August 31, 1998
Volume 51, No. 2
Lee strikes out stereotypes about Division III athletes
If the odds of becoming a professional baseball player are a million to one, imagine the odds for an athlete from an NCAA Division III school that doesn't offer athletic scholarships. But Emory student-athlete Jon Lee is looking to buck the odds.
The rising senior spent the summer playing baseball in the Alaska League, one of two premier leagues for college baseball players. Lee was the only Division III player in the entire league, but to his credit, he demonstrated that Division III does not signify third-rate.
Lee signed with the Mat-Su Miners, located in Palmer, Ala., to play for the same coach who led him in high school. The No. 1 starting pitcher and an All-Region performer for Emory, Lee was originally slated to be a reliever for the Miners, but opportunity paved the way for a spot in the starting rotation.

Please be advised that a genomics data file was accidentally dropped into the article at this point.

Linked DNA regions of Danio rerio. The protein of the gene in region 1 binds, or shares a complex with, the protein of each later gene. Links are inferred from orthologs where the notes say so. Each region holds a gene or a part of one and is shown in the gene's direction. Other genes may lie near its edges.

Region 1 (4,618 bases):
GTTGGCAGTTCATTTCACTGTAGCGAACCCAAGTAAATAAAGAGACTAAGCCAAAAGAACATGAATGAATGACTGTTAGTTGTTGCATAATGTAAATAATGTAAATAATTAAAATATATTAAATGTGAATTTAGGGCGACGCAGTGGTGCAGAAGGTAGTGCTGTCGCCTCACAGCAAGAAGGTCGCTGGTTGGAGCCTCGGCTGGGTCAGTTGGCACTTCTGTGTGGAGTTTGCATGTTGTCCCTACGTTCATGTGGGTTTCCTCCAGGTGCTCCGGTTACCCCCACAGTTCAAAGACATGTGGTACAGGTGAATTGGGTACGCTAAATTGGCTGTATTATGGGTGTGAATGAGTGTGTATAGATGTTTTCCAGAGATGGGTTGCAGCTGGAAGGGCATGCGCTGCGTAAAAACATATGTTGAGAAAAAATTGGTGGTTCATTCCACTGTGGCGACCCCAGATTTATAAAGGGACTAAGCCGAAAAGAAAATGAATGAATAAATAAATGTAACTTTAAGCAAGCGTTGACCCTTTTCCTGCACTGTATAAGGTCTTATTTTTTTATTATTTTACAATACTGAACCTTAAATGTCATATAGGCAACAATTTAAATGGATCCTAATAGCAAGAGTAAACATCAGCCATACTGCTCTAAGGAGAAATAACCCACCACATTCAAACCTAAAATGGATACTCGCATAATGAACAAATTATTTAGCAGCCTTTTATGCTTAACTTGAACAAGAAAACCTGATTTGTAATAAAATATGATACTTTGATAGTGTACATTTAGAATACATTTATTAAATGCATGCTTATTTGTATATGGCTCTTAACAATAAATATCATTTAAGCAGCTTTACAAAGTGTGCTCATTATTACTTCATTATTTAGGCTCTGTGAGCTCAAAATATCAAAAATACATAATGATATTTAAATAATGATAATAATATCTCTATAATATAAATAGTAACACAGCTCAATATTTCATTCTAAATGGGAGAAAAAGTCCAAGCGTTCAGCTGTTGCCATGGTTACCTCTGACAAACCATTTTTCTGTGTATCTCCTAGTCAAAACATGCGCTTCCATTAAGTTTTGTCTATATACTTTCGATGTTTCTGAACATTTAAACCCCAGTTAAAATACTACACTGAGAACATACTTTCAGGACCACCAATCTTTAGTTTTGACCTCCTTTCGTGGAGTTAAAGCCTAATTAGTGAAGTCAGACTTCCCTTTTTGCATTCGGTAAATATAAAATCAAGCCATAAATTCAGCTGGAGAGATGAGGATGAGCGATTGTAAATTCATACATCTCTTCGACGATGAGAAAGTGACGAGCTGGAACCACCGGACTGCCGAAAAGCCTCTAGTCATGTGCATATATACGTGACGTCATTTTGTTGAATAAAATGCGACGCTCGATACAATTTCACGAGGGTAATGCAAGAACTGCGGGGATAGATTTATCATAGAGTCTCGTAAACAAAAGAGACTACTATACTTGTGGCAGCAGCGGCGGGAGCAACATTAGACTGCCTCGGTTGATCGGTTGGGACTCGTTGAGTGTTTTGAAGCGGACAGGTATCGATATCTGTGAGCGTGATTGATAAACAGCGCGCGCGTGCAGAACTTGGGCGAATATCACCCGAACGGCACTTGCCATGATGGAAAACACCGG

In the second game of the season, the Miners starter struggled and was removed in the second inning trailing 6-0. Lee took over on the mound and held the opposition scoreless until he was replaced in the ninth with the Miners ahead 7-6 in a game they eventually lost.
But Lee remained a starter for the rest of the season. And his Division I teammates often wondered why a pitcher as good as Lee was at a Division III school. "I wanted to get the best education possible," he told them. "If professional baseball becomes a possibility, great; otherwise I'll be in a good position with an Emory degree."